The Only Normal People Are The Ones You Don’t Know Very Well

Comparison can be a very dangerous thing. We look at someone and sigh to ourselves, “I wish I was that person. They seem so happy and well adjusted”. For many of us, looking at others from this perspective was a very old story. When we were growing up, we often came from very dysfunctional families. Perhaps one or both of our parents were alcoholics or addicts. Even if this wasn’t the case, many of our parents were rage-aholics, or troubled in other ways. As a result, there was often a lot of drama taking place in our homes. We often looked wistfully at some of our friends whose lives in our eyes resembled “Father Knows Best”. This view followed us into adulthood where we continued to see everyone as somehow more normal and better adjusted than us.
In recovery, we saw some of those so called “normal people” at our meetings. When they shared our mouths dropped. Those so called normal ones often told stories that made our hairs stand on end. It quickly became apparent that everyone had their bundle of pain. Some hid it better than others, but in the final analysis we were all on that journey called recovery.

Personal Reflection: Do I tend to romanticize about the “normal ones”?

Don’t Compare Your Insides To Someone Else’s Outside

12 steppers often suffer from the “less than” syndrome. Years and sometimes decades were spent walking around and comparing ourselves to others. For those of us who suffered from grandiosity, it was everyone else who came up short in our eyes. Far more common was our making comparisons with others and finding ourselves wanting. We would observe someone and say, “They’re so smart”, or “rich”, or “handsome”, or “beautiful”, or “talented”, or “lucky” or “so together”. I’m sure each of us could add to this list. Most of the time we were mixing apples and oranges. The assessment of ourselves was based on deep feelings from within us. The assessment of everyone else was based on the external persona presented by people we met. Although we didn’t know what was really going on in a person’s life, we presumed to know and draw conclusions about them.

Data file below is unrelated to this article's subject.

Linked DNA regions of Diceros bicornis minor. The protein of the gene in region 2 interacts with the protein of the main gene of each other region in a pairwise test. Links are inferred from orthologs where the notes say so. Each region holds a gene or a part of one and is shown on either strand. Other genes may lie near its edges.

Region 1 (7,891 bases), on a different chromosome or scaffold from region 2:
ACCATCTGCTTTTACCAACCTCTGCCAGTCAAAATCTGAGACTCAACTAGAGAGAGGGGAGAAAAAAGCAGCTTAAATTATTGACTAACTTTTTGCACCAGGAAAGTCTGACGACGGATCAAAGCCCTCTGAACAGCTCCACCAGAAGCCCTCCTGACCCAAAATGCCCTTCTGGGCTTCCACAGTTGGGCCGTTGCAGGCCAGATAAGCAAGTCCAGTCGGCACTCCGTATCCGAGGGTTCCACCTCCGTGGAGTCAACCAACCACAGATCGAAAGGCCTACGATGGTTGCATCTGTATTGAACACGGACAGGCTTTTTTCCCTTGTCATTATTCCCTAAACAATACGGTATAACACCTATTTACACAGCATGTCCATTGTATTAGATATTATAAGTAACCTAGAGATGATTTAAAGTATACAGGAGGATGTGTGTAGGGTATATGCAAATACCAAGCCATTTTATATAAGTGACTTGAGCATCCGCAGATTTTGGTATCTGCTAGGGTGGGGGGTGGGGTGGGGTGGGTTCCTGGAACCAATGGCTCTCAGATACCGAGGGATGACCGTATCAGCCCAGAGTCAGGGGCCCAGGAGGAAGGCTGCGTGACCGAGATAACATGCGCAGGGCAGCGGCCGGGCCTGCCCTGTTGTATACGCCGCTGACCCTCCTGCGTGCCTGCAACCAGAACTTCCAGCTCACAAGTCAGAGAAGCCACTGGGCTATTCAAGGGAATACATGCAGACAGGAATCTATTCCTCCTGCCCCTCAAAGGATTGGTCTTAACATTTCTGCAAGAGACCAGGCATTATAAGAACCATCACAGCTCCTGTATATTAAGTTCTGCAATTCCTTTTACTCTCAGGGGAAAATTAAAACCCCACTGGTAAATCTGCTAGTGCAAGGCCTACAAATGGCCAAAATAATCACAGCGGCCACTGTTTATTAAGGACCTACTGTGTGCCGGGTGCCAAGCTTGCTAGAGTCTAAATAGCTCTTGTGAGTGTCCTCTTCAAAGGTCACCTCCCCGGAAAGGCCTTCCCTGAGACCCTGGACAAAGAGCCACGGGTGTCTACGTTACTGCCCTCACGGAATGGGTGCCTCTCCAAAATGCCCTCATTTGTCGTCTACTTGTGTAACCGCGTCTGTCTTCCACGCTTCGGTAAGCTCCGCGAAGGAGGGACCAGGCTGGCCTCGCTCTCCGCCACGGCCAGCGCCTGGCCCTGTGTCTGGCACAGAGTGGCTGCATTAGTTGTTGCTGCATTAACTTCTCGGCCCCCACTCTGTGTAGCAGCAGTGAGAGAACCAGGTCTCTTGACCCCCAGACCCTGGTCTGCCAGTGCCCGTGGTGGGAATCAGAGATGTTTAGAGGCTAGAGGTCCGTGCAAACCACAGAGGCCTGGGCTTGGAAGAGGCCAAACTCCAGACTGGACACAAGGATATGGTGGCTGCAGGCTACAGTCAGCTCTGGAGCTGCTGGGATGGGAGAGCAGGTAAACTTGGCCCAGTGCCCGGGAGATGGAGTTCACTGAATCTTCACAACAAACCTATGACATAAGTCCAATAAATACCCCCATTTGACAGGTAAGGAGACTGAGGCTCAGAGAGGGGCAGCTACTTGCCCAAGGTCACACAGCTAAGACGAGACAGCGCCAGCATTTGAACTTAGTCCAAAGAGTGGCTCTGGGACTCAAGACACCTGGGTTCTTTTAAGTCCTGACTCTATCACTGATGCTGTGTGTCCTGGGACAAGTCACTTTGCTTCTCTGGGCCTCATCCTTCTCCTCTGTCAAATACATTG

One of the gifts of the program is that we really get to know people through attending meetings. People share openly and honestly about their lives. We begin to discover that people’s outsides often don’t reflect what is truly going on within. That “together” person is probably facing the same challenges we are.

Personal Reflection: How can I avoid the “less than” syndrome?

My Net Worth Is Not My Self Worth

In the Western world we often define success by how many possessions we have, the cars we drive or the homes we live in. If we don’t have the latest version of the iPhone or the latest cut of suit, we are in some way flawed. We suffer from a disease of comparison. We look around us and measure our success stacked up against our family, friends and neighbors. For people suffering from addictive personalities, this can be extremely harmful. Generally speaking, when we make comparisons, we usually end up on the short end of the stick. Feelings of inadequacy only fuel our addictive tendencies. As they say in AA, “poor me, poor me, pour me a drink”. That “poor me” feeling is often generated by envy and jealousy of another’s “net worth”.
As we grow in recovery we begin to discover the true meaning of self-worth. It has nothing to do with the externals of wealth. With the blossoming of emotional sobriety we tap into what really matters in this life. Experiencing personal growth, conducting ourselves with integrity and helping others define our true worth.

Personal Reflection: how much do you focus on your net worth vs. your self-worth?